20:29:37.974938  controller_utils.go:1027] Waiting for caches to sync for scheduler controller
20:29:38.078558  controller_utils.go:1034] Caches are synced for scheduler controller
20:29:38.078867  leaderelection.go:205] attempting to acquire leader lease  kube-system/kube-scheduler
20:29:38.291875  leaderelection.go:214] successfully acquired lease kube-system/kube-scheduler

Yes, it eventually works, but these older devices were probably not going to be suitable for running the control plane, given that repeated TLS connections caused such a drastic slowdown. But, I now had a working K8s install on ARM!

Moving on…

Mounting the RAID

Since SD cards are not suitable for long-term sustained writes, I wanted to have the more volatile parts of the filesystem persisted on a more durable medium, in this case, the RAID. I gave it 4 partitions

  • 50GB
  • 2x 20GB
  • 3.9TB

I didn’t have a precise use for the 20GB ones, but I wanted to leave some options open in the future.

In the /etc/fstab file I mounted the 50GB partition at /mnt/root, and the 3.9TB partition at /mnt/raid, and then mounted the etcd and docker directories into the 50gb partition.

UUID=655a39e8-9a5d-45f3-ae14-73b4c5ed50c3 /mnt/root ext4 defaults,rw,user,auto,exec 0 0
UUID=0633df91-017c-4b98-9b2e-4a0d27989a5c /mnt/raid ext4 defaults,rw,user,auto 0 0
/mnt/root/var/lib/etcd /var/lib/etcd none defaults,bind 0 0
/mnt/root/var/lib/docker /var/lib/docker none defaults,bind 0 0

The ROC-RK3328-CC Arrives

With the new board in hand, I fire it up, install the K8s prerequisites, and run kubeadm init. After a few minutes it succeeds and prints the join command to run on other nodes.

Success! No need to fiddle with timeouts.

Since this board is also the one that needs to host the RAID, I need to setup the mounts again as well. Putting it all together:

1. Disk mounts in /etc/fstab

UUID=655a39e8-9a5d-45f3-ae14-73b4c5ed50c3 /mnt/root ext4 defaults,rw,user,auto,exec 0 0
UUID=0633df91-017c-4b98-9b2e-4a0d27989a5c /mnt/raid ext4 defaults,rw,user,auto 0 0
/mnt/root/var/lib/etcd /var/lib/etcd none defaults,bind 0 0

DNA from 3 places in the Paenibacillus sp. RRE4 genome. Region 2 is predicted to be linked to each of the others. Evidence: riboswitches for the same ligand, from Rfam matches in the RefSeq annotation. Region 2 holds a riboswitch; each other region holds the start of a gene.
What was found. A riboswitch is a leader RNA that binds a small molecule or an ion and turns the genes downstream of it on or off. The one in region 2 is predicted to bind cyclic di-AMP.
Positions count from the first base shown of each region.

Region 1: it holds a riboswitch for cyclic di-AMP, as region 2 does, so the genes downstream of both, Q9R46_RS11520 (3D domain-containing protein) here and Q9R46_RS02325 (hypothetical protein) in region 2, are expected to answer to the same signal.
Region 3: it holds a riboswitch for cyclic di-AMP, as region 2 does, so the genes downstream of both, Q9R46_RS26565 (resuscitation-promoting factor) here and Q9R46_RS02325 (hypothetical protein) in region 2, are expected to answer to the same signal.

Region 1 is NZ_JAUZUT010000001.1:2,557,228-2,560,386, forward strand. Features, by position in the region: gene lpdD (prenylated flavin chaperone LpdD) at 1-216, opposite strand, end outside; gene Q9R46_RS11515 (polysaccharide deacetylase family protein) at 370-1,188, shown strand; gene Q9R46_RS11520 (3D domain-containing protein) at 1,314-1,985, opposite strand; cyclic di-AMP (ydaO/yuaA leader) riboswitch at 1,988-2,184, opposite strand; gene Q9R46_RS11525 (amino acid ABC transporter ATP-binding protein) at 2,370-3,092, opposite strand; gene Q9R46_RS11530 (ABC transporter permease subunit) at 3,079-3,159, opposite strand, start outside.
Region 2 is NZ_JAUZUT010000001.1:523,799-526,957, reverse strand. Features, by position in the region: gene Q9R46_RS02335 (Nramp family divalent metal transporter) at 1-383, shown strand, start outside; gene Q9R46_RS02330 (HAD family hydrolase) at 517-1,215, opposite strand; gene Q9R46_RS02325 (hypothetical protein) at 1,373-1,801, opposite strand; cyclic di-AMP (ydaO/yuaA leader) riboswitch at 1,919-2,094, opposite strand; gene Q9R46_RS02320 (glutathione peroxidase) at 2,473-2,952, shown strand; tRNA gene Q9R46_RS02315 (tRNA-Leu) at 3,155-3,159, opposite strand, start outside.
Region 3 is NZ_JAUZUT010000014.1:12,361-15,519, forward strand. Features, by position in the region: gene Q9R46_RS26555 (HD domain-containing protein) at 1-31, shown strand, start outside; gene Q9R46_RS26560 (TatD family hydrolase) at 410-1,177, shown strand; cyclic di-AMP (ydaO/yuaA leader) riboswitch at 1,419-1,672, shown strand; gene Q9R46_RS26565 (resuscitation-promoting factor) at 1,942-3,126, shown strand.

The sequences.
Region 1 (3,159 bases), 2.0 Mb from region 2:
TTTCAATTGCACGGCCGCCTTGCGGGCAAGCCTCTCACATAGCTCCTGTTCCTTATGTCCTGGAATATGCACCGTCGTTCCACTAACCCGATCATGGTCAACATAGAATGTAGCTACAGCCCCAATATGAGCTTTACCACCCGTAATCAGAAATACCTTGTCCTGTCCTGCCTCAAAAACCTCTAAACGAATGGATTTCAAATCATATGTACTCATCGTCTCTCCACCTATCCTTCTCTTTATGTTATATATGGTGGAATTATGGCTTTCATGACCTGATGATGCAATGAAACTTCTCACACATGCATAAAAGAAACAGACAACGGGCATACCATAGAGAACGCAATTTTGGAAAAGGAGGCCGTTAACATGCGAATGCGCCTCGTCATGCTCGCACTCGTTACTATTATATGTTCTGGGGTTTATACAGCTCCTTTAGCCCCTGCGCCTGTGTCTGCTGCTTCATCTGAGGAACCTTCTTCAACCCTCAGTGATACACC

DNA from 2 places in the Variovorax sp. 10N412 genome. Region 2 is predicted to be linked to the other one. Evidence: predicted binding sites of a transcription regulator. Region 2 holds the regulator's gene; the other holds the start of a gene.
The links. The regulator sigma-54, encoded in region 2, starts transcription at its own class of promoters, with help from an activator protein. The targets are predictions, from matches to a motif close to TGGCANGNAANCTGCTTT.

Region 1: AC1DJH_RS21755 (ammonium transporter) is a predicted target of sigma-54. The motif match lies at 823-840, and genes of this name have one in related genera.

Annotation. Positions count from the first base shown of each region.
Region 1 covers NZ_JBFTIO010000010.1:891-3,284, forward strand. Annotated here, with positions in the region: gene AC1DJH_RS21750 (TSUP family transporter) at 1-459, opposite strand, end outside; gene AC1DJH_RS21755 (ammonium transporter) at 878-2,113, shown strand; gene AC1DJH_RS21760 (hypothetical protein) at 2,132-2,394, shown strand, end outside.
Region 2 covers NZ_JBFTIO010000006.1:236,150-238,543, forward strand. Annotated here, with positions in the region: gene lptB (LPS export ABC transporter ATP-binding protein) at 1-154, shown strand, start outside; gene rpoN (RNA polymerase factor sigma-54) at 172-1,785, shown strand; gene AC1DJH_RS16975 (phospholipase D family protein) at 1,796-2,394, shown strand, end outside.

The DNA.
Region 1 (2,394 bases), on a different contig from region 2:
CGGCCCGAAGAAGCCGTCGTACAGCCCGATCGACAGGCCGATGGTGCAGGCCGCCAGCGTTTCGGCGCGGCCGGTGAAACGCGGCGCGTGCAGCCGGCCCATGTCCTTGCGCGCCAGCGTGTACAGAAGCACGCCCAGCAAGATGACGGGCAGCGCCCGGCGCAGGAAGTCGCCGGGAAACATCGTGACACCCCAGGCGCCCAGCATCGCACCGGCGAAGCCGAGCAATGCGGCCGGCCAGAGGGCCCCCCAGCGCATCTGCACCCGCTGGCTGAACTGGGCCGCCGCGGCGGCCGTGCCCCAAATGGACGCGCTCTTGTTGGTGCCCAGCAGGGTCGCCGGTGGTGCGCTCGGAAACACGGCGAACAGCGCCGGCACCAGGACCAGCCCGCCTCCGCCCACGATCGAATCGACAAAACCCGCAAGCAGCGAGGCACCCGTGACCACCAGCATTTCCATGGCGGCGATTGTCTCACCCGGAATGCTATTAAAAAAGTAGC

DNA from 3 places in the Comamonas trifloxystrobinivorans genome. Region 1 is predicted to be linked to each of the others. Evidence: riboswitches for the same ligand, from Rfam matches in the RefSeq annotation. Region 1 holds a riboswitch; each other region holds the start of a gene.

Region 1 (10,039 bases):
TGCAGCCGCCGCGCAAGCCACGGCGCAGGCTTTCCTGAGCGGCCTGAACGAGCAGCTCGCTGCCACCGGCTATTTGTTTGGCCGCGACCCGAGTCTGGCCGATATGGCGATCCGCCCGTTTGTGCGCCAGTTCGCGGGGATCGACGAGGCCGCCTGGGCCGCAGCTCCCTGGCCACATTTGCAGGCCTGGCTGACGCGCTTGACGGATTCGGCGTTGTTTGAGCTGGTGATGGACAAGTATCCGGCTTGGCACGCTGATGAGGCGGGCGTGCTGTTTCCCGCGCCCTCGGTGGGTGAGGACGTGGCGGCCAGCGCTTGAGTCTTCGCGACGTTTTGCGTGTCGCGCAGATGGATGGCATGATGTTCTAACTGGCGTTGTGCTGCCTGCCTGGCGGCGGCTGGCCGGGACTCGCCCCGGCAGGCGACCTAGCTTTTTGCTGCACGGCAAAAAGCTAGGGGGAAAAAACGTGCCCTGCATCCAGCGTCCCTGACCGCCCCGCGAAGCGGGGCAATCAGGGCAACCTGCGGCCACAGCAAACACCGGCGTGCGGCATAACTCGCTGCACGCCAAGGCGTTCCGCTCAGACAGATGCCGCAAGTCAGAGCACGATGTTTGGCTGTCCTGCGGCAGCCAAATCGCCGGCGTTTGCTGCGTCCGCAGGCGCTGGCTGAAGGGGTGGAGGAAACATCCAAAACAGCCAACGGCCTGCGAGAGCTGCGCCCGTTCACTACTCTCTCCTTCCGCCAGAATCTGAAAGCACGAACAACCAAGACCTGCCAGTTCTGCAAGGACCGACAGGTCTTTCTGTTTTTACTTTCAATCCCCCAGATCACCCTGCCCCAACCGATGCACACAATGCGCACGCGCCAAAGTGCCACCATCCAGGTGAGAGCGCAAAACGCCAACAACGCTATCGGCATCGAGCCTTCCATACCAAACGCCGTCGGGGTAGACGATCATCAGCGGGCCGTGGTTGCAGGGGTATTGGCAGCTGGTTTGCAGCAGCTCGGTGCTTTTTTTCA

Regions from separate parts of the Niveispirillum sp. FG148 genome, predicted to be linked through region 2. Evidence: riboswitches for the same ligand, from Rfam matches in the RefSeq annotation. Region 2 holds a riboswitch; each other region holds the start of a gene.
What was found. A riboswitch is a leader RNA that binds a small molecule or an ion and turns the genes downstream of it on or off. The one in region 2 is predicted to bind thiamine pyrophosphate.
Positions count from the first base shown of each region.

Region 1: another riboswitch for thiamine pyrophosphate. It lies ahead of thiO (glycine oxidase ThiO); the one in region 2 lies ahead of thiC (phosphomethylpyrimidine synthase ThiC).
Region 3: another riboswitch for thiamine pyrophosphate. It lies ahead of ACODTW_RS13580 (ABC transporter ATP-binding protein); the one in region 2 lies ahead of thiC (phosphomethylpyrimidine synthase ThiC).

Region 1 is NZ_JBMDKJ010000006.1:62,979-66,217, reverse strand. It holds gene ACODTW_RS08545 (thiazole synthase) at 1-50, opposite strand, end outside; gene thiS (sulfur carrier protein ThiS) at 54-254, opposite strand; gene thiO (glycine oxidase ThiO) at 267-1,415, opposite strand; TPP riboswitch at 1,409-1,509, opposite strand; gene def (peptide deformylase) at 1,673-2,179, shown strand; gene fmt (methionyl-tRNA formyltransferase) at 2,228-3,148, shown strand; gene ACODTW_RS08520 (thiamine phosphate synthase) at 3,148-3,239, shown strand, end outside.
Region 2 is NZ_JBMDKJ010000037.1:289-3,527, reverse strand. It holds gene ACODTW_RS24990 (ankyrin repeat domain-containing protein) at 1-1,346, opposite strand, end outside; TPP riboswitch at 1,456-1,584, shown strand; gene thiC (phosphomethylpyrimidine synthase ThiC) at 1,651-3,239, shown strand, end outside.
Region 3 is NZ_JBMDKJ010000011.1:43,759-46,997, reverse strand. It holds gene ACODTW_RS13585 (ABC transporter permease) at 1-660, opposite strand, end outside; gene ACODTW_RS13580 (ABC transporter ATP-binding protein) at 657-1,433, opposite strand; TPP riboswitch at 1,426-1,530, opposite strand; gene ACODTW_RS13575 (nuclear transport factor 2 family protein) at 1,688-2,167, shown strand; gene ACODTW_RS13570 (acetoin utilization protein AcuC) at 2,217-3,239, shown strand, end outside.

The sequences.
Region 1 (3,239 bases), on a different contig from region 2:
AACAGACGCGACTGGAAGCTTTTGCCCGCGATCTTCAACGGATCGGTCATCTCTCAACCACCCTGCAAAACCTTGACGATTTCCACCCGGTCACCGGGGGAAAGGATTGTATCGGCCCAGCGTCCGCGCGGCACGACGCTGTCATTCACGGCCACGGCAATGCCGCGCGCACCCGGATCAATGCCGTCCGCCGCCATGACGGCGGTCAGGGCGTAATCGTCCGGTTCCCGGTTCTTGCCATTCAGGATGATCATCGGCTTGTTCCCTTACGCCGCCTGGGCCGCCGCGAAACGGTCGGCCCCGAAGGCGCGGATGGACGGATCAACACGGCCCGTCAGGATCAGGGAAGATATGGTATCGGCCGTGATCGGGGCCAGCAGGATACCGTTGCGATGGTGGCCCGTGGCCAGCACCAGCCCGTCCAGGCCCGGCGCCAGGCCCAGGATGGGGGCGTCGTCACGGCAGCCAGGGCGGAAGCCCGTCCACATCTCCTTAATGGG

/mnt/root/var/lib/docker /var/lib/docker none defaults,bind 0 0

2. Install Docker and K8s binaries

curl -fsSL https://get.docker.com -o get-docker.sh
sudo sh get-docker.sh
curl -s https://packages.cloud.google.com/apt/doc/apt-key.gpg | apt-key add -
echo "deb http://apt.kubernetes.io/ kubernetes-xenial main" > /etc/apt/sources.list.d/kubernetes.list
apt-get update
apt-get install -y kubelet=1.13.1-00 kubectl=1.13.1-00 kubeadm=1.13.1-00

3. Set a unique hostname (Important once I add multiple nodes)

hostnamectl set-hostname k8s-master-1

4. Initialize Kubernetes

I skip the control plane phase because I want to be able to schedule normal pods on this node as well.

kubeadm init --skip-phases mark-control-plane

5. Install a network plugin

The Hypriot blogpost was a little out of date, as Weave is also a supported network plugin on ARM.

export KUBECONFIG=/etc/kubernetes/admin.conf
kubectl apply -f "https://cloud.weave.works/k8s/net?k8s-version=$(kubectl version | base64 | tr -d '\n')"

6. Add node labels

Since I’ll need the NAS server to run on this node, I need to mark it with some labels I can use when scheduling.

kubectl label nodes k8s-master-1 marshallbrekka.raid=true
kubectl label nodes k8s-master-1 marshallbrekka.network=gigabit

Joining other nodes to the cluster

Setting up my other devices (Banana Pi, CubbieBoard) was just as easy. I would follow the first 3 steps (customizing the mounts for drives or flash storage I had available), and then running the kubeadm join command instead of kubeadm init.

Finding ARM docker containers.

While I could normally build most docker containers I wanted from my Mac, doing so for ARM was not as easy. I did find many blog posts showing how to use QEMU to accomplish the task, but I ended up finding most of the apps I needed already built, many of which from linuxserver.

Next Steps

I still don’t have my initial device setup quite as automated/scripted as I would like, but the few commands I do have to run (mounts, docker, kubeadm) I now have well documented in a Git repo. The rest of my apps are also defined as K8s yamls in that repo as well, which makes it trivial to re-create the setup if i need to rebuild from scratch for any reason.

Looking forward, a few things I would like to do

  1. Make the masters HA
  2. Add monitoring/alerting so I know when components fail
  3. Change my router DCHP settings to use my in-cluster DNS so apps are more easily discoverable (who wants to remember private IPs)
  4. Run MetalLB to expose cluster services to my private network (DNS, etc)